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Children's & Fantasy/Sci-Fi Books


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What if Tim Burton directed Disney movies?

From Andrew Tarusov and the mad geniuses at Bored Panda.

“My name is Andrew Tarusov. Originally I was born in Ribinsk, Russia, but now I’m living in Los Angeles, California. My general occupation after 10 years of studying is art and animation.

Being a huge fan of Disney classics, I imagined how our favorite childhood movies could look if they were directed by the great Tim Burton. Pretty interesting, huh?”

The Beauty And The Beast, Directed By Tim Burton

Pinocchio, Directed By Tim Burton

101 Dalmatians, Directed By Tim Burton

Bambi, Directed By Tim Burton

Sleeping Beauty, Directed By Tim Burton

The Little Mermaid, Directed By Tim Burton

Snow White, Directed By Tim Burton

Dumbo, Directed By Tim Burton

Aladdin, Directed By Tim Burton


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Delightfully Macabre Disney Heroines by Jeffrey Thomas

This is my favorite Disney heroines homage to date. Who knew they were so evil? Collected by Donna Dickens at http://www.buzzfeed.com/donnad/delightfully-macabre-disney-heroines

The awesome artwork is by Jeffrey Thomas at http://jeftoon01.deviantart.com/

1. Snow White – Snow White and the Seven Dwarves

Snow White - Snow White and the Seven Dwarves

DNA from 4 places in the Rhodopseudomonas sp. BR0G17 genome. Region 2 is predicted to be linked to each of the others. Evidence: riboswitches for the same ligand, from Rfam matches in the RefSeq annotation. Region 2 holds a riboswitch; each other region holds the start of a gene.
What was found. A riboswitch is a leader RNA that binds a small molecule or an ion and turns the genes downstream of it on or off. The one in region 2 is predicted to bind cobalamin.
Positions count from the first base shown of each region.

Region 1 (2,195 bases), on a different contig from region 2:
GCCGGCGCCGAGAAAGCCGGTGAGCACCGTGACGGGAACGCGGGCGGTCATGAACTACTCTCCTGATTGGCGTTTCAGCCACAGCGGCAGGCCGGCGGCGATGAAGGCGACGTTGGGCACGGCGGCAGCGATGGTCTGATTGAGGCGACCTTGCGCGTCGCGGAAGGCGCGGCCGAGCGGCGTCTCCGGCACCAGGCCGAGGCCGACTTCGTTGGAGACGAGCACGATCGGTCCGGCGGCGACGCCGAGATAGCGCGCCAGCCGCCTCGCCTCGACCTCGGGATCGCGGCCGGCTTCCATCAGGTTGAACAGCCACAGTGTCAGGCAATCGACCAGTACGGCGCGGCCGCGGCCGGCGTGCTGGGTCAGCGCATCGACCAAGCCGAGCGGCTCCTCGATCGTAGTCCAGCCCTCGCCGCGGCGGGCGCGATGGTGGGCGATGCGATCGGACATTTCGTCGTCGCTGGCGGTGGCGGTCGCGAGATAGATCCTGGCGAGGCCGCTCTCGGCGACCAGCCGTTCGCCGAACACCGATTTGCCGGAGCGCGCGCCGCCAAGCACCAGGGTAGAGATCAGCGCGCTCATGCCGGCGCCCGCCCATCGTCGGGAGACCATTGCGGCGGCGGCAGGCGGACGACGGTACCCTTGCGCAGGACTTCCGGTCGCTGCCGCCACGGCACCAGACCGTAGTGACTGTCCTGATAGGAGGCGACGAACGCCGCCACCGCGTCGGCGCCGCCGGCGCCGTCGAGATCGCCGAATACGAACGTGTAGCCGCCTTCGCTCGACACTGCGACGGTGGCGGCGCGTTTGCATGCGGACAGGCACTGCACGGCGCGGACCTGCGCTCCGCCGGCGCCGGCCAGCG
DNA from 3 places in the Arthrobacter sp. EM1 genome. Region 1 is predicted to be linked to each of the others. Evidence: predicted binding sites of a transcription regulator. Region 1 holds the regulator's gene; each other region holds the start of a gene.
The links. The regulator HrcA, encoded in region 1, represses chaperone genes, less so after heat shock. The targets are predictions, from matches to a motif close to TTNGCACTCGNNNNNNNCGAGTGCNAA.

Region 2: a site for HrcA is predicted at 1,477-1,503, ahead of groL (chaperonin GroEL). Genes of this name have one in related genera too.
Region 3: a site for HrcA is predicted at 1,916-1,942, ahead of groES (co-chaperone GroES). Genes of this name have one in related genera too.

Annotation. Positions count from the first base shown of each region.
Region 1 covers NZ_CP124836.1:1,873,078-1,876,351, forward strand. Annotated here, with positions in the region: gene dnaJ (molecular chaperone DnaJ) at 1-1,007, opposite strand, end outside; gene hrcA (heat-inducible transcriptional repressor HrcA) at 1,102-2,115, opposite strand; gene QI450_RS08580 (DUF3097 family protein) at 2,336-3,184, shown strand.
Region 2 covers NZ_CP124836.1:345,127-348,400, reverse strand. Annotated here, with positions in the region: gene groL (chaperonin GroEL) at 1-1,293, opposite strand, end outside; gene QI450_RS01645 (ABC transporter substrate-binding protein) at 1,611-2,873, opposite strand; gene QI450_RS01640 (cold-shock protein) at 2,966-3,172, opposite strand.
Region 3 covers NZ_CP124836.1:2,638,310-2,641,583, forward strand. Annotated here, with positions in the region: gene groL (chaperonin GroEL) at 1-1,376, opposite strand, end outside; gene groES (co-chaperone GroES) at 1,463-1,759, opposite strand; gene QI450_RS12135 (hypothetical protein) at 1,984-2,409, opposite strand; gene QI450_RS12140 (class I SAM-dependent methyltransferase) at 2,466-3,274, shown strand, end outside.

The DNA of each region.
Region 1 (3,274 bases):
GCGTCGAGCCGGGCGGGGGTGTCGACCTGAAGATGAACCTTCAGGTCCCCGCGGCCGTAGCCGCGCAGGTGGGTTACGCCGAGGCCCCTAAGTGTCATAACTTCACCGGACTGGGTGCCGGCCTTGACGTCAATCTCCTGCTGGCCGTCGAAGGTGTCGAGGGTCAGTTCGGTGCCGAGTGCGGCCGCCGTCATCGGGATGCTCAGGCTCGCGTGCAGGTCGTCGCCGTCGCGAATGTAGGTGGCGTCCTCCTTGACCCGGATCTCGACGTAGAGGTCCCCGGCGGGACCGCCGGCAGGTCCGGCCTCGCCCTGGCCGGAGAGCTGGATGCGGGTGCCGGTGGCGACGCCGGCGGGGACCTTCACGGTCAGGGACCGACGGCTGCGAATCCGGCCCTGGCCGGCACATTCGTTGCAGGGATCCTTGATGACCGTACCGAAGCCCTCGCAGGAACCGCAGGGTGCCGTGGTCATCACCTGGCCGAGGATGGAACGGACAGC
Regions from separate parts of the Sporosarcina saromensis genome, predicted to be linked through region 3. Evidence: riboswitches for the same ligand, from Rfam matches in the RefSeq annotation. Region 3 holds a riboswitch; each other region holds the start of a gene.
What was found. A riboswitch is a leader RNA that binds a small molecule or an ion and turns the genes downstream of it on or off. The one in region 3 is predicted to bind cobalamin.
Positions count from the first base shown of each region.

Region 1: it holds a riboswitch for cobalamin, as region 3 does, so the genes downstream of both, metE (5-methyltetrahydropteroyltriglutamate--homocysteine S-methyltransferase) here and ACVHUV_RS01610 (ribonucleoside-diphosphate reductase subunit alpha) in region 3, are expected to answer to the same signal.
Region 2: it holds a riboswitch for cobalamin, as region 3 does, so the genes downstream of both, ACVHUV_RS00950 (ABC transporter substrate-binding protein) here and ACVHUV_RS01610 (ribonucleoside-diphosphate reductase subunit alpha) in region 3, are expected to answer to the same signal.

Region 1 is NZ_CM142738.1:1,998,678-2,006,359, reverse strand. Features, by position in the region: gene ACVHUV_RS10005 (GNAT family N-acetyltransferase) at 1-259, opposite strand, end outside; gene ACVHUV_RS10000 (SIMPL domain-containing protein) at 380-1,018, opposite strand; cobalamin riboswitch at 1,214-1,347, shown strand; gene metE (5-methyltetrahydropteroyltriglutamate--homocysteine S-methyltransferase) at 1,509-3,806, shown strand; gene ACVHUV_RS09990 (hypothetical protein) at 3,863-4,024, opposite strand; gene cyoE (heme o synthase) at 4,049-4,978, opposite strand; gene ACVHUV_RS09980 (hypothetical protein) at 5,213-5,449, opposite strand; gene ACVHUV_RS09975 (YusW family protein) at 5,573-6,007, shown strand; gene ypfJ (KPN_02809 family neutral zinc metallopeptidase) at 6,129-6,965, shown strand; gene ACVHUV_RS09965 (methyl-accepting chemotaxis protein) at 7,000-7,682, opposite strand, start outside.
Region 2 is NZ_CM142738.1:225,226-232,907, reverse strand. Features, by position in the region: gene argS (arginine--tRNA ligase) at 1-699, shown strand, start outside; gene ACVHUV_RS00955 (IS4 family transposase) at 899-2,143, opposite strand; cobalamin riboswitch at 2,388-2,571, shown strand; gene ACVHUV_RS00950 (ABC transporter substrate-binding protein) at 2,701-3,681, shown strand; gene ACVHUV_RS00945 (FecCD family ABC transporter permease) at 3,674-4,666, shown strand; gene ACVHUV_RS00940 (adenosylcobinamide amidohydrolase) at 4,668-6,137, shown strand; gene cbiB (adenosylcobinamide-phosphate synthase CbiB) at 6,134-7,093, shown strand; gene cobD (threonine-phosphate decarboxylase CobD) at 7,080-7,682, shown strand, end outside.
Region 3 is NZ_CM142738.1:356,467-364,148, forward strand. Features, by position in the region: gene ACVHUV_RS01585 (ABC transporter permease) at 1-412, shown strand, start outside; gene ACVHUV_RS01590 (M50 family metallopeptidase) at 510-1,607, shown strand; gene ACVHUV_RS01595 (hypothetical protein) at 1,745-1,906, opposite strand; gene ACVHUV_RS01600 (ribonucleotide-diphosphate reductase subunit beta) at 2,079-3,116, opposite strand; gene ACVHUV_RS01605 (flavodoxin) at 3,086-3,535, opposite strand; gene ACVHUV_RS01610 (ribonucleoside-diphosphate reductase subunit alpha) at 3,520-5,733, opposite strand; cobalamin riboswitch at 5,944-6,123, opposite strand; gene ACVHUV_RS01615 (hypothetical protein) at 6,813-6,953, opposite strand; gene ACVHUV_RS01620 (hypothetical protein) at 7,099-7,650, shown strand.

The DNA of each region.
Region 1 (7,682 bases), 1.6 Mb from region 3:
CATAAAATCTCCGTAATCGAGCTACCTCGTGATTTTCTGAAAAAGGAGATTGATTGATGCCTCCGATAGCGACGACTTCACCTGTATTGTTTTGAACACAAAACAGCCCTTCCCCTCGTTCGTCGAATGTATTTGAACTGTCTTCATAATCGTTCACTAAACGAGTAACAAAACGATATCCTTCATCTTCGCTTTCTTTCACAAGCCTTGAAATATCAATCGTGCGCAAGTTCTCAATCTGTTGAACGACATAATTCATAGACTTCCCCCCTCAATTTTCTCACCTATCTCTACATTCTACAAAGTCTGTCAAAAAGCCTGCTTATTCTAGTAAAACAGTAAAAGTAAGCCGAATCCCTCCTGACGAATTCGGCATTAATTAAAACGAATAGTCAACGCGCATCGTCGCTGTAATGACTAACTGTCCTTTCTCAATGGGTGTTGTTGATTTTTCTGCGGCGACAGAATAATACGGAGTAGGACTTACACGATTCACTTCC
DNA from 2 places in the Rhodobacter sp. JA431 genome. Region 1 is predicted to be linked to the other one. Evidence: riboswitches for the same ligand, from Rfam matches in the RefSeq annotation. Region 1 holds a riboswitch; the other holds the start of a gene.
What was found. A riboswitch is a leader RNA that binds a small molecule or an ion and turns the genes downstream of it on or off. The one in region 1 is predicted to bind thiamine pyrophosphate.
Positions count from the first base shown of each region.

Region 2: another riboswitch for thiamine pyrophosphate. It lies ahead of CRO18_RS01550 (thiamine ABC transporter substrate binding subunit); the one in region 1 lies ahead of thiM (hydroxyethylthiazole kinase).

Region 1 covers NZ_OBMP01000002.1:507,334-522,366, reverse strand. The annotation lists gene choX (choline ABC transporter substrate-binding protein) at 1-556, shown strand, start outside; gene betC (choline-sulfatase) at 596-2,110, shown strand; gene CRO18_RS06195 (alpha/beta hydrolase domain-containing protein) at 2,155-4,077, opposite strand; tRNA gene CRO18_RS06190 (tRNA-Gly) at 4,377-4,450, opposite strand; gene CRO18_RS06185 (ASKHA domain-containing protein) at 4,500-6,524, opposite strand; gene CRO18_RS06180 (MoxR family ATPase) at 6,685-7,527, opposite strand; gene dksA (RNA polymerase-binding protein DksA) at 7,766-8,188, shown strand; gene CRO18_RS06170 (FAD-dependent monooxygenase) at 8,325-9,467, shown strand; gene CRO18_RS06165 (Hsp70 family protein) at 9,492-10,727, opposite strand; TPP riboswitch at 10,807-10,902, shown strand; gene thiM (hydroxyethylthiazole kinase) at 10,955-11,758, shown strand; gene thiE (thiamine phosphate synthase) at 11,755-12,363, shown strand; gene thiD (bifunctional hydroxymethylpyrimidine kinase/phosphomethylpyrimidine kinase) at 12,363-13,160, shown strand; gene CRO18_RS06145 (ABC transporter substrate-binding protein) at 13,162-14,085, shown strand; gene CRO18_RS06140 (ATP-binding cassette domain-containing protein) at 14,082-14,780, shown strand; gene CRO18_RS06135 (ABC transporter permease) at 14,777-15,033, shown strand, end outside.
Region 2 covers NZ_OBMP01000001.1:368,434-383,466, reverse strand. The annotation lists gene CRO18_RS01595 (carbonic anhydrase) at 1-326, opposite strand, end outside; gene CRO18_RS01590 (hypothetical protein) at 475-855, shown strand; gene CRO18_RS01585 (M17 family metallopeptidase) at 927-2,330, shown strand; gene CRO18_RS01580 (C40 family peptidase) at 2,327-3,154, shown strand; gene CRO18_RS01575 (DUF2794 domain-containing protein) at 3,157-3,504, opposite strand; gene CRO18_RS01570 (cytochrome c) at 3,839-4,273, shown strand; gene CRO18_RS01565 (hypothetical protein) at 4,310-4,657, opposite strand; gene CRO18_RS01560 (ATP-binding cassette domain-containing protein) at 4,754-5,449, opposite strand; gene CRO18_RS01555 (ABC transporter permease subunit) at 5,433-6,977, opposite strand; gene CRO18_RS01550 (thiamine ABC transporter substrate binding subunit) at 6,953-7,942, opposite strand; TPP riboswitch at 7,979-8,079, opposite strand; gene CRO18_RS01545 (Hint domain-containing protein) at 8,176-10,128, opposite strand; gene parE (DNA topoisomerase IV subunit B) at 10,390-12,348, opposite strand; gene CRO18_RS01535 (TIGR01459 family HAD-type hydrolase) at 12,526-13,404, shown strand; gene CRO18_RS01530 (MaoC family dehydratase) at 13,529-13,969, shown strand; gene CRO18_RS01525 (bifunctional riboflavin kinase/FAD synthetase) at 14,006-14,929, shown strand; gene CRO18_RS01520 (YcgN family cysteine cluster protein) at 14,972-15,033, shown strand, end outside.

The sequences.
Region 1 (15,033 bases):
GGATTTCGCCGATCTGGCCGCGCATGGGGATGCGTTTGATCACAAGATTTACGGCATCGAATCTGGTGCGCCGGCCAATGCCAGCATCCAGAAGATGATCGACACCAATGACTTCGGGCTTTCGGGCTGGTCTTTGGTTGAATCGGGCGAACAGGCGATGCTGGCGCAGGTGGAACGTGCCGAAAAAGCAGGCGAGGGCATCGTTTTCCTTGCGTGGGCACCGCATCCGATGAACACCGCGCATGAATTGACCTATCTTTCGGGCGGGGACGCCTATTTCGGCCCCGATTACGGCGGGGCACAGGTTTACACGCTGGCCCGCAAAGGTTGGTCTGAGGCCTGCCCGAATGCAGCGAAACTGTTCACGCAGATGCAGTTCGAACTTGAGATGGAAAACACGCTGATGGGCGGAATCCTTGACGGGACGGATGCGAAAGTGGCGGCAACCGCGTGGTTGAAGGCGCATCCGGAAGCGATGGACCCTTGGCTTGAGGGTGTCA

2. Blue Fairy – Pinocchio

Blue Fairy - Pinocchio

3. Cinderella – Cinderella

Cinderella - Cinderella

4. Alice – Alice In Wonderland

Alice - Alice In Wonderland

5. Wendy – Peter Pan

Wendy - Peter Pan

6. Aurora – Sleeping Beauty

Aurora - Sleeping Beauty

7. Maid Marian – Robin Hood

Maid Marian - Robin Hood

8. Ariel – The Little Mermaid

Ariel - The Little Mermaid

9. Belle – Beauty and the Beast

Belle - Beauty and the Beast

10. Jasmine – Aladdin

Jasmine - Aladdin

11. Nala – The Lion King

Nala - The Lion King

12. Pocahontas – Pocahontas

Pocahontas - Pocahontas

13. Esmeralda – The Hunchback of Notre Dame

Esmeralda - The Hunchback of Notre Dame

14. Megara – Hercules

Megara - Hercules

15. Mulan – Mulan

Mulan - Mulan

16. Jane – Tarzan

Jane - Tarzan

17. Kida – Atlantis: The Lost Empire

Kida - Atlantis: The Lost Empire

18. Tiana – The Princess and the Frog

Tiana - The Princess and the Frog

19. Rapunzel – Tangled

Rapunzel - Tangled


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Famous Movie Puppets

This post was inspired by Matthew Ponsford’s CNN article at http://www.cnn.com/2013/07/08/showbiz/10-greatest-movie-puppets/index.html. The first ten puppet writeups below are from him. I have added my own commentary and five additional classic movie puppets. Enjoy.

01Kermit

Kermit the Frog
Originally fashioned from a green ladies coat that Jim Henson found in a bin (plus a pair of ping pong balls for eyes), Kermit the Frog has gone on to be one of the world’s few internationally recognized puppets — or, rather, Muppets. He can already count seven hit films, a recording contract, a bestselling autobiography and countless TV appearances among his achievements –and he’s set to appear on the big screen again next year in “Muppets Most Wanted.”

Henry: Superb choice. Kermit and the Muppets are quintessential puppets.

02Yoda

Yoda